“About the key?”

“No,” she shook her head. “about my grandmother Amelia.”

The hungry night

They were dark times. Dark times indeed.
There were rumors, omens, murmurings just
under the surface. It was the end of
something we had all believed would
never end, and the beginning of a
time we had known only in our dreams.

The thousand year wait had begun,
the march of countless armies against
a foe beyond imagining.

The fortress had given way, that
citadel they had said would outlive
us all, when only those who
had held the door against our foe
could bear to speak its name.

I met you before the war, but we
were children then. Time and its
ravages have changed us. I bear
the mark, that same mark you know
only too well.

In a way it is our badge of honor,
that was meant to be a badge of shame.
Yes I hold my head high, and stand
before the gloaming night, in
the fierce time of watching. For all
through the hungry night, all
I seek is you.

Attic, part 86

In school the next day, Jenny was sitting in her seat, waiting for class to start. She was looking at the key, turning it over in her hand, when Josh came up..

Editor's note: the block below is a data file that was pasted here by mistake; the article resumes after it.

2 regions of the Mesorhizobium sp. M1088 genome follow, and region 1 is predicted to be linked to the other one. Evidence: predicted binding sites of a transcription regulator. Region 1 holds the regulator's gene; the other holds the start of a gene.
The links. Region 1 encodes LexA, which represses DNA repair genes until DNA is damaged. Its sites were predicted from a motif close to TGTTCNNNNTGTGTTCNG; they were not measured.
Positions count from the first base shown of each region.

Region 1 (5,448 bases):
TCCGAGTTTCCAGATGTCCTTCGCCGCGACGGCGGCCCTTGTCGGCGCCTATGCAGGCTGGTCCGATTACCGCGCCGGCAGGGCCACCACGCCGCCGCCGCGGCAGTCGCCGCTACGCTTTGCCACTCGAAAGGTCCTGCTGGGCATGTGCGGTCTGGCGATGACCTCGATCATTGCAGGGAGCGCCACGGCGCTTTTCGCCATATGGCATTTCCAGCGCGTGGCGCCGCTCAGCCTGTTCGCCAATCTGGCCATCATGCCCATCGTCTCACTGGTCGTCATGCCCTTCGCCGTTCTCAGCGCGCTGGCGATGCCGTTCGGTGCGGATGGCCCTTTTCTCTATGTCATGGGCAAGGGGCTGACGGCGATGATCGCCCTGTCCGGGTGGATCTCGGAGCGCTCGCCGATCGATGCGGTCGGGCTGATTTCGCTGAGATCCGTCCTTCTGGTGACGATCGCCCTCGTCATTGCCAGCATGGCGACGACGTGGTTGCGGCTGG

“You look distracted,” he said, sliding into the seat next to hers.

“Hi Josh,” Jenny said, “no, not distracted. Not exactly.” she was silent for a moment, staring at the key. “Do you ever think about the future?”

Josh laughed. “I’ve got enough trouble thinking about the present. The future’s going to happen anyway, whatever I do. It doesn’t need me to think about it.”

“Yes,” Jenny said seriously, “but which future?”

“Is it just me,” Josh said, “or is this conversation starting to get weird? Nice key, by the way.”

“Thanks,” Jenny said. Then she looked up toward the door. “Teacher’s coming.”

“The teacher never comes this early,” Josh began. But just then the door swung open and their new teacher walked in. “Hey,” Josh said, “how did you…”

“Morning kids,” the new teacher said, walking briskly to the desk in the front of the room. “Mr. Symarian ain’t comin’ in for a while. I’m gonna cover your English class. Nice to be here.”

Jenny smiled at Josh. “Right on time.”

Their substitute teacher was surprisingly short and completely bald, with a compact body and round head. When he reached the teacher’s desk, he turned to face the class. “You can call me Sid.”

Make it so

Over the next few days I am running a major event. Well, at least for me it’s a major event, since I’ve never run anything this big before. Of course, when I say “run” I don’t mean I’m doing it myself — far from it.

Rather, I’m a bit like a starship captain on the deck of the Enterprise, pointing toward some cluster out beyond Altair or Centauri and saying to a capable crew “Make it so”. Like Captain Picard, except with more hair.

Which wouldn’t work at all but for the fact that the crew — the people I’m working with — are amazing. Hard working, focused, constantly coming up with solutions to problems or ways to make things better. All to create the best three day experience we can for several hundred participants.